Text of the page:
The obvious answers are to up your game on social media, to secure yourself the savviest business cards and to get your name involved in every trade show, exhibition and pop-up store the city throws up. But still, these things are more easily said than done if you’re a one-man band and working a casual job to keep both yourself and brand afloat. Even if you’re nailing that part, having the contacts, business partners and financial backers to help build you up and eventually make you global is another story altogether. The truth is that today’s requirements to sustain and grow a brand are enough to wash raw talent down the drain. It puts off even the best of designers from thinking about how to get their latest collection some action. So how do newcomers stand a chance of survival?
This is where The Future of Fashion Program comes in – the collaboration of WHO’S NEXT and NOT JUST A LABEL (NJAL) that promises 20 budding designers a fat slice of opportunity to become the next set of fashion tastemakers. Here the handpicked contestants will find themselves on a journey to Paris, armed with industry professionals as mentors and the potential to showcase their collection for up to 4 seasons if they make the next 3 rounds. And did I mention that the final 2 are both winners, awarded with a €20,000 business plan each? It sounds so good I could hit myself for dropping out of fashion school in its very first term – this could have been me! Why did I leave? But alas, a silver lining says I can still put money on my favourites, and I’m determined to win this time.
Spindle picks include Ioana Ciolacu, the Romanian born designer who melts previous training in architecture into flowing fabrics; Kelly Love, the girl with a lust for travel who brings back tales of the orient through vivid prints; and Claire Davis (Hanger), who slips hand-painted latex into her minimalist, cool-girl aesthetic. Here I catch up with them to unravel the stories beneath the brands I’m rooting for:
Ioana Ciolacu Q&A
I know you previously studied architecture before moving into fashion design, and I can see the structural influences at play throughout your collection. What is it in particular that fascinates you about the relationship between clothing and architecture?
These two domains are very similar, from the tools I use (paper, pencil, imagination) to the technical tasks. Pattern making is so similar to drawing a technical plan. The only difference between these two is that fashion is a moving art, while architecture is a static one. And of course, fashion moves much faster, which I love.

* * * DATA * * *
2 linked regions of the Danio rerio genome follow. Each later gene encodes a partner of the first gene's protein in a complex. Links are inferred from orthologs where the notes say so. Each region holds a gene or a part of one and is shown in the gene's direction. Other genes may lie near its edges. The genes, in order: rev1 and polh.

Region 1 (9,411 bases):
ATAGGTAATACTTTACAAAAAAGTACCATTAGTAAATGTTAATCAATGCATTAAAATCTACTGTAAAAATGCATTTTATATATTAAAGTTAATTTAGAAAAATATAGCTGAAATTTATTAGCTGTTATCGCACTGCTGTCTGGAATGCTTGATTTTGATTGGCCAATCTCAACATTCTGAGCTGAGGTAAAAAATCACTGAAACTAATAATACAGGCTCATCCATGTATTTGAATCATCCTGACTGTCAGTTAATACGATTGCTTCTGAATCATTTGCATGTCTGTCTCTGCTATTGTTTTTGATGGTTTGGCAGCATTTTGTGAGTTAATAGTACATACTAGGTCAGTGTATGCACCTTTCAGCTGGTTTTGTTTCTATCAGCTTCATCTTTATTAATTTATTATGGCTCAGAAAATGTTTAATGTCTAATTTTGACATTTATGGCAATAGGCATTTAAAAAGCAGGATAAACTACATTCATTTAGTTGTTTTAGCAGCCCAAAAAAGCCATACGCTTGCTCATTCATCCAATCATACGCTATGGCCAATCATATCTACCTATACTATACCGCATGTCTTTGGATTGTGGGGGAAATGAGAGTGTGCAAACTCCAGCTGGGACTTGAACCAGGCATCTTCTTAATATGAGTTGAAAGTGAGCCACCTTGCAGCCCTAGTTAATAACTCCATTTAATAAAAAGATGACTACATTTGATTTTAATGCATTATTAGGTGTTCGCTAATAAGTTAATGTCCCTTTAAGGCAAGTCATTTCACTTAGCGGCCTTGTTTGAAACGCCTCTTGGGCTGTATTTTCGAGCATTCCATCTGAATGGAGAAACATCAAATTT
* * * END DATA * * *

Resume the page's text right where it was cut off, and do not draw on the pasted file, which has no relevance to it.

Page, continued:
Can you describe the kind of person that would wear your clothes?
The lady I envisage wearing my clothes is a sleek, fresh and cool woman.
Can you tell us a bit about the Designer for Tomorrow prize that you won under the patronage of Stella McCartney?
It came totally unexpected. And to be honest, I still don’t believe it happened! The biggest challenge was producing a collection in one month based on the advice I got from Stella when I first met her in May last year, back in Berlin. Meeting her was very inspiring. It encouraged and challenged me to produce a collection that would be better than the last one. We discussed my work, portfolio, past experience and my process so far. We also talked about my concept of Paradox collection and she gave me such great advice regarding how a designer should look at a collection. Based on this advice, I created what ended up being the winning collection of Designer for Tomorrow. After winning I was invited backstage to her show at Paris Fashion week, which was a great experience. I was one of the first people to see her collection before the show and got to experience the buzz backstage and all the preparation and organisation that goes into a show behind the scenes.
What do you think of Stella McCartney and her designs?
Needless to say, I loved her designs way before I meet her. But now, knowing her personally, she has truly become a role model.
Where do you see your career going next?